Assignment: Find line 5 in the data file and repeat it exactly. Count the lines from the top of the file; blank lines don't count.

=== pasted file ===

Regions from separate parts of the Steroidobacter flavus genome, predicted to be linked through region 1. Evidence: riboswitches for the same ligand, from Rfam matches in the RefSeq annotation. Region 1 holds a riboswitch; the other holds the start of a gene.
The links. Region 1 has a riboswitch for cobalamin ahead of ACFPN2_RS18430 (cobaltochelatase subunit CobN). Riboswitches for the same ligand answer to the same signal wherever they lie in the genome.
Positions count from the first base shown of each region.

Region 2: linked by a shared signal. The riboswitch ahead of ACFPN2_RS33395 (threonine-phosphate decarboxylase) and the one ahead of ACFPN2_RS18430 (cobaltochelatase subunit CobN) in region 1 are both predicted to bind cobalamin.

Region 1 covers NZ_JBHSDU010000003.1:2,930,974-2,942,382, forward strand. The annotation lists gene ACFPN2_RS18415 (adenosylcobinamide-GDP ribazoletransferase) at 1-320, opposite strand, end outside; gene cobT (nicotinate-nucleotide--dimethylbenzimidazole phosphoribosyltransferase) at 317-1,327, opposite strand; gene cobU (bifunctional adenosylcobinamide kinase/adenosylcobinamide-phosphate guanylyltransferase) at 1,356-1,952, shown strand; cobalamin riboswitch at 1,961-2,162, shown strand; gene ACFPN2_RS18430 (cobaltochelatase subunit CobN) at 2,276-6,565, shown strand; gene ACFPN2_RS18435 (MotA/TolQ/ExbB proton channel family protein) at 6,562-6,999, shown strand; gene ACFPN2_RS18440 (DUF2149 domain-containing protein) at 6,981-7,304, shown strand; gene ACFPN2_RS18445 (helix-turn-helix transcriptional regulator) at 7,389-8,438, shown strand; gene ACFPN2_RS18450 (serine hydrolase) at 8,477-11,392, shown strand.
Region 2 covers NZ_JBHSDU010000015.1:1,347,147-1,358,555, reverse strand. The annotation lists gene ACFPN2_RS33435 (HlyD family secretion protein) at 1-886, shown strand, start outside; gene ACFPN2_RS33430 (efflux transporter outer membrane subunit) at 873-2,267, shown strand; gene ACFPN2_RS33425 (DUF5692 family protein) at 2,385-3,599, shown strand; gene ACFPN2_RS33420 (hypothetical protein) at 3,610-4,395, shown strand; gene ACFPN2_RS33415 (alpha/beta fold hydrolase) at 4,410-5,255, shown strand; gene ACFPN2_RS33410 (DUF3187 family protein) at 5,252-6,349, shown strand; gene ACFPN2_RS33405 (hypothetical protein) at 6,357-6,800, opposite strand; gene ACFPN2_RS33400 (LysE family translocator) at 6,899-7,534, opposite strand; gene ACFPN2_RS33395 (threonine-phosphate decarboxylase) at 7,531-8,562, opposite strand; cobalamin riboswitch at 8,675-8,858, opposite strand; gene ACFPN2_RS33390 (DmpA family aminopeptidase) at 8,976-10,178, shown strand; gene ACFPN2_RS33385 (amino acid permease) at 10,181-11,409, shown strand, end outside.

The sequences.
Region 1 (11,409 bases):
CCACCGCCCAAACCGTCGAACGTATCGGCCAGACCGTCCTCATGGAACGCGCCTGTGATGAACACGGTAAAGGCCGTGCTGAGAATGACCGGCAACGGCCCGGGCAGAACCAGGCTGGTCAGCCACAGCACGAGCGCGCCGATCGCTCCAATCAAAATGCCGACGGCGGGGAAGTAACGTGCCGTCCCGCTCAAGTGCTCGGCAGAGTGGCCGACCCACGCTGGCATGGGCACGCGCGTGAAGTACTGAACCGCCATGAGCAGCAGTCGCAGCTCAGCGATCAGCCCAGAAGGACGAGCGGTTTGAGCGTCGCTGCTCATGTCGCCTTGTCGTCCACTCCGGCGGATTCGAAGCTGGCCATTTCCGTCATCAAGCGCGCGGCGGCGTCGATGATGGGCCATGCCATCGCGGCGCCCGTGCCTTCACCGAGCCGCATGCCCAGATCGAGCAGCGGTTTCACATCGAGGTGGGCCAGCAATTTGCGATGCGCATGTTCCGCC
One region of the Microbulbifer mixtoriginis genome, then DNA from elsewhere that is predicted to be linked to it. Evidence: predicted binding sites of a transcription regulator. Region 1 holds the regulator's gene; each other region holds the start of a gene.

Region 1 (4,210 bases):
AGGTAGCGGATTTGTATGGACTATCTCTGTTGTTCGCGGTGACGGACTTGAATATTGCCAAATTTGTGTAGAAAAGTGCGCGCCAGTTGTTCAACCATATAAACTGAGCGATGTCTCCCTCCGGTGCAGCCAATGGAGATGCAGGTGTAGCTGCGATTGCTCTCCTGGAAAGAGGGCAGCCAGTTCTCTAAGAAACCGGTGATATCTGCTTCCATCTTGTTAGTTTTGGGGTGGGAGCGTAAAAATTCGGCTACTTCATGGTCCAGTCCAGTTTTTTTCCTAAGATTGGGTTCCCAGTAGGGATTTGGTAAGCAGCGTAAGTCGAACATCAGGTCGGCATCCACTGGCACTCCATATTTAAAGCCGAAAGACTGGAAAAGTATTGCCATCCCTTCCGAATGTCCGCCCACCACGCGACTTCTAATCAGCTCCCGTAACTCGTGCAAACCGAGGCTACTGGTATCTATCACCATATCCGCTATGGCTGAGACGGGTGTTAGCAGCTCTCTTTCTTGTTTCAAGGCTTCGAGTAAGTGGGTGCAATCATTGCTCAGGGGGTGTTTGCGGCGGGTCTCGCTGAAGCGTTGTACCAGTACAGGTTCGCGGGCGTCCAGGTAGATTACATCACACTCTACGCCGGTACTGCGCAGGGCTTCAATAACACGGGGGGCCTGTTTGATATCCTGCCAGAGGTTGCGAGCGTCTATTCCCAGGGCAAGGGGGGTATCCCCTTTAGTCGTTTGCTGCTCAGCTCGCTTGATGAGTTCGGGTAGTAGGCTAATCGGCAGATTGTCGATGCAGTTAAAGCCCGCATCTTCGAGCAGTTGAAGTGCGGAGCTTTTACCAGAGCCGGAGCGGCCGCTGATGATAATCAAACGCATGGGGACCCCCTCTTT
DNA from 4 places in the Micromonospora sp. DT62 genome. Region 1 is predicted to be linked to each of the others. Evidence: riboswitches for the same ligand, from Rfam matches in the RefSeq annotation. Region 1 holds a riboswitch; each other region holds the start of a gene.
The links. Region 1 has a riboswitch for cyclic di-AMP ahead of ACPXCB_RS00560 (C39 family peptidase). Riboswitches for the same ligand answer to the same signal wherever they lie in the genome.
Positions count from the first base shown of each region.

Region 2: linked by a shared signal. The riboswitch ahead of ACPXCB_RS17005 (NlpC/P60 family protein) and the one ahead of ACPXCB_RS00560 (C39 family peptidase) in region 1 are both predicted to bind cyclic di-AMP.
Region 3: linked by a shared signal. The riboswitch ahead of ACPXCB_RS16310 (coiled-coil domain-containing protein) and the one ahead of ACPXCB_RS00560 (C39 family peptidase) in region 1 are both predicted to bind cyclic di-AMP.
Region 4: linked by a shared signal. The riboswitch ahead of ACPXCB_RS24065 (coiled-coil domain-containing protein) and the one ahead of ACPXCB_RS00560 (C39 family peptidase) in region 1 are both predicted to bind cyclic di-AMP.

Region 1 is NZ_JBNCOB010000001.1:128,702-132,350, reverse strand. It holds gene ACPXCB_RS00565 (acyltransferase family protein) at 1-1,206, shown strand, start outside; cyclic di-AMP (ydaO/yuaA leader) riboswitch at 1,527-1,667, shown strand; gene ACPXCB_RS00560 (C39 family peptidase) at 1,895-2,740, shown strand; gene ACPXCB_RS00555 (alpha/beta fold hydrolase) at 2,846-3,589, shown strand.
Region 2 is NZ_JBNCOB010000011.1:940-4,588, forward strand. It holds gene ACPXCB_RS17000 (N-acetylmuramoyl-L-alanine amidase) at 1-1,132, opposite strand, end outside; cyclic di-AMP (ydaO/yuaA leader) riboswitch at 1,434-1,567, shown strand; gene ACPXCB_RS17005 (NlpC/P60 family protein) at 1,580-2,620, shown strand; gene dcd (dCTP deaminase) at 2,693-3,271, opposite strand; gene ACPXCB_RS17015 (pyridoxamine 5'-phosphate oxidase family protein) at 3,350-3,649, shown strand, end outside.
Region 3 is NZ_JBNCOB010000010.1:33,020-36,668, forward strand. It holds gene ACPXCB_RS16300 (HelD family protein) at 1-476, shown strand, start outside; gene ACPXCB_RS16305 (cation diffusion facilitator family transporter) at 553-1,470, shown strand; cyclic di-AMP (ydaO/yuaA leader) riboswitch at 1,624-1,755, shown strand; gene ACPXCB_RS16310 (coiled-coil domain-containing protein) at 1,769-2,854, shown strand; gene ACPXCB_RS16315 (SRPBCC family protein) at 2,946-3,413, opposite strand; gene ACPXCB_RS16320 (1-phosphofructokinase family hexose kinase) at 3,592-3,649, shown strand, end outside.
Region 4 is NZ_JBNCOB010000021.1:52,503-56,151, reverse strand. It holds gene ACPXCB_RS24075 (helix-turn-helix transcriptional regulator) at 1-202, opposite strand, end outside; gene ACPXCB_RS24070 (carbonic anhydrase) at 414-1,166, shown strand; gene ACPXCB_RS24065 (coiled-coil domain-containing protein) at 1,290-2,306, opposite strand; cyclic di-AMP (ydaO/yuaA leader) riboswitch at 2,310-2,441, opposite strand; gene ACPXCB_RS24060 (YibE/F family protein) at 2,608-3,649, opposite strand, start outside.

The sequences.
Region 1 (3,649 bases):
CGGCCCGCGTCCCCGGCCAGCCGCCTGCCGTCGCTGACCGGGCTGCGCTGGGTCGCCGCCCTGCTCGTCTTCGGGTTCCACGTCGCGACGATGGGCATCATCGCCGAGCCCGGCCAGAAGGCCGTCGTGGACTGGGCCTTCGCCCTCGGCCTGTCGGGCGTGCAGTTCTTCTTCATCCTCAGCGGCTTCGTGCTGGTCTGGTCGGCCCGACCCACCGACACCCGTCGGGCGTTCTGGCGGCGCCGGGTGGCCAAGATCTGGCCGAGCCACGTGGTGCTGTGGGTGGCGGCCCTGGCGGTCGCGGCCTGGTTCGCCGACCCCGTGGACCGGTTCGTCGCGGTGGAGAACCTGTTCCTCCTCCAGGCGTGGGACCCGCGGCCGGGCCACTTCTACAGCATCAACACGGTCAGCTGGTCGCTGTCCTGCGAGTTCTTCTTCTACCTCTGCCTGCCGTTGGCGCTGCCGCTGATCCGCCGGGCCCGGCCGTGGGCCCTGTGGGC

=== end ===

Region 1 covers NZ_JBHSDU010000003.1:2,930,974-2,942,382, forward strand. The annotation lists gene ACFPN2_RS18415 (adenosylcobinamide-GDP ribazoletransferase) at 1-320, opposite strand, end outside; gene cobT (nicotinate-nucleotide--dimethylbenzimidazole phosphoribosyltransferase) at 317-1,327, opposite strand; gene cobU (bifunctional adenosylcobinamide kinase/adenosylcobinamide-phosphate guanylyltransferase) at 1,356-1,952, shown strand; cobalamin riboswitch at 1,961-2,162, shown strand; gene ACFPN2_RS18430 (cobaltochelatase subunit CobN) at 2,276-6,565, shown strand; gene ACFPN2_RS18435 (MotA/TolQ/ExbB proton channel family protein) at 6,562-6,999, shown strand; gene ACFPN2_RS18440 (DUF2149 domain-containing protein) at 6,981-7,304, shown strand; gene ACFPN2_RS18445 (helix-turn-helix transcriptional regulator) at 7,389-8,438, shown strand; gene ACFPN2_RS18450 (serine hydrolase) at 8,477-11,392, shown strand.